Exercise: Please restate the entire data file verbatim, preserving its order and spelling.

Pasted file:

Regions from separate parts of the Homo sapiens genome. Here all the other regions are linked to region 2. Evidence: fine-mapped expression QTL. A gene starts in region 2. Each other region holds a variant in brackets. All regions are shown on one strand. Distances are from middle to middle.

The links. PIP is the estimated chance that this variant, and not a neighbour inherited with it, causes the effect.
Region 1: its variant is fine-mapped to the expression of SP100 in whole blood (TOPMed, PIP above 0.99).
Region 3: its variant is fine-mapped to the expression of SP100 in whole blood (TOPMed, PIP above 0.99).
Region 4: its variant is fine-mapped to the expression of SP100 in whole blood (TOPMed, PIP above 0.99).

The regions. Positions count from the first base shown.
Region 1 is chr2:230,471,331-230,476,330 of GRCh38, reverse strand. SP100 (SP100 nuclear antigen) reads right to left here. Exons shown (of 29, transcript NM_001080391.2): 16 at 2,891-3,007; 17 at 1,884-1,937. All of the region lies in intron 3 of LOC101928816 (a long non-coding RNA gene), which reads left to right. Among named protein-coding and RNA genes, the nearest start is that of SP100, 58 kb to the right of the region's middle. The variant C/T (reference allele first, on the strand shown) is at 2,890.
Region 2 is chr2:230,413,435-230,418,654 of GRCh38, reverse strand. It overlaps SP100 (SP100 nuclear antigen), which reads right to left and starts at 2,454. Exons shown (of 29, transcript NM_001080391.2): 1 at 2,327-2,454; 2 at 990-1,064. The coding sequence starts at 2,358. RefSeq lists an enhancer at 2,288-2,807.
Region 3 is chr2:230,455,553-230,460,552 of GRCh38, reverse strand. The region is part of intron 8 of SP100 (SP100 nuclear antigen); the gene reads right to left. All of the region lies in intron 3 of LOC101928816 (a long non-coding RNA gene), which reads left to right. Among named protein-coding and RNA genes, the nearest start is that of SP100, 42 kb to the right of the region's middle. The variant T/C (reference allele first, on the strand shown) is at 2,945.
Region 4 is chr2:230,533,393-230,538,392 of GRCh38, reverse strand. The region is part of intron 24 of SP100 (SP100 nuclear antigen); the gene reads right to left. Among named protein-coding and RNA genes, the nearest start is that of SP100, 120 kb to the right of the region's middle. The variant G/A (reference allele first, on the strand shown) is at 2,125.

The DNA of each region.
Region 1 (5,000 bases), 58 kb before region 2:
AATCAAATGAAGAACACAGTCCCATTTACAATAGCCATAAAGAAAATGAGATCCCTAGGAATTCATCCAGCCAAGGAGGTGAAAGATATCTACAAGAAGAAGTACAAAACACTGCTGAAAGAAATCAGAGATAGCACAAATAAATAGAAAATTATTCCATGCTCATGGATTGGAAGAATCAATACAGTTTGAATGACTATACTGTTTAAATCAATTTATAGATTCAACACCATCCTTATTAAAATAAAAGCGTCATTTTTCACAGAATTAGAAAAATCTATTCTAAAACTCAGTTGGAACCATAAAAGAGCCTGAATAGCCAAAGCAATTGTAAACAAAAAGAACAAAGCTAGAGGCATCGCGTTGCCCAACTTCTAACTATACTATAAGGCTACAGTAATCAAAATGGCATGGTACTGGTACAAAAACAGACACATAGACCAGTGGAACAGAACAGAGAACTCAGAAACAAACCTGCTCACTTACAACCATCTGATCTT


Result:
Regions from separate parts of the Homo sapiens genome. Here all the other regions are linked to region 2. Evidence: fine-mapped expression QTL. A gene starts in region 2. Each other region holds a variant in brackets. All regions are shown on one strand. Distances are from middle to middle.

The links. PIP is the estimated chance that this variant, and not a neighbour inherited with it, causes the effect.
Region 1: its variant is fine-mapped to the expression of SP100 in whole blood (TOPMed, PIP above 0.99).
Region 3: its variant is fine-mapped to the expression of SP100 in whole blood (TOPMed, PIP above 0.99).
Region 4: its variant is fine-mapped to the expression of SP100 in whole blood (TOPMed, PIP above 0.99).

The regions. Positions count from the first base shown.
Region 1 is chr2:230,471,331-230,476,330 of GRCh38, reverse strand. SP100 (SP100 nuclear antigen) reads right to left here. Exons shown (of 29, transcript NM_001080391.2): 16 at 2,891-3,007; 17 at 1,884-1,937. All of the region lies in intron 3 of LOC101928816 (a long non-coding RNA gene), which reads left to right. Among named protein-coding and RNA genes, the nearest start is that of SP100, 58 kb to the right of the region's middle. The variant C/T (reference allele first, on the strand shown) is at 2,890.
Region 2 is chr2:230,413,435-230,418,654 of GRCh38, reverse strand. It overlaps SP100 (SP100 nuclear antigen), which reads right to left and starts at 2,454. Exons shown (of 29, transcript NM_001080391.2): 1 at 2,327-2,454; 2 at 990-1,064. The coding sequence starts at 2,358. RefSeq lists an enhancer at 2,288-2,807.
Region 3 is chr2:230,455,553-230,460,552 of GRCh38, reverse strand. The region is part of intron 8 of SP100 (SP100 nuclear antigen); the gene reads right to left. All of the region lies in intron 3 of LOC101928816 (a long non-coding RNA gene), which reads left to right. Among named protein-coding and RNA genes, the nearest start is that of SP100, 42 kb to the right of the region's middle. The variant T/C (reference allele first, on the strand shown) is at 2,945.
Region 4 is chr2:230,533,393-230,538,392 of GRCh38, reverse strand. The region is part of intron 24 of SP100 (SP100 nuclear antigen); the gene reads right to left. Among named protein-coding and RNA genes, the nearest start is that of SP100, 120 kb to the right of the region's middle. The variant G/A (reference allele first, on the strand shown) is at 2,125.

The DNA of each region.
Region 1 (5,000 bases), 58 kb before region 2:
AATCAAATGAAGAACACAGTCCCATTTACAATAGCCATAAAGAAAATGAGATCCCTAGGAATTCATCCAGCCAAGGAGGTGAAAGATATCTACAAGAAGAAGTACAAAACACTGCTGAAAGAAATCAGAGATAGCACAAATAAATAGAAAATTATTCCATGCTCATGGATTGGAAGAATCAATACAGTTTGAATGACTATACTGTTTAAATCAATTTATAGATTCAACACCATCCTTATTAAAATAAAAGCGTCATTTTTCACAGAATTAGAAAAATCTATTCTAAAACTCAGTTGGAACCATAAAAGAGCCTGAATAGCCAAAGCAATTGTAAACAAAAAGAACAAAGCTAGAGGCATCGCGTTGCCCAACTTCTAACTATACTATAAGGCTACAGTAATCAAAATGGCATGGTACTGGTACAAAAACAGACACATAGACCAGTGGAACAGAACAGAGAACTCAGAAACAAACCTGCTCACTTACAACCATCTGATCTT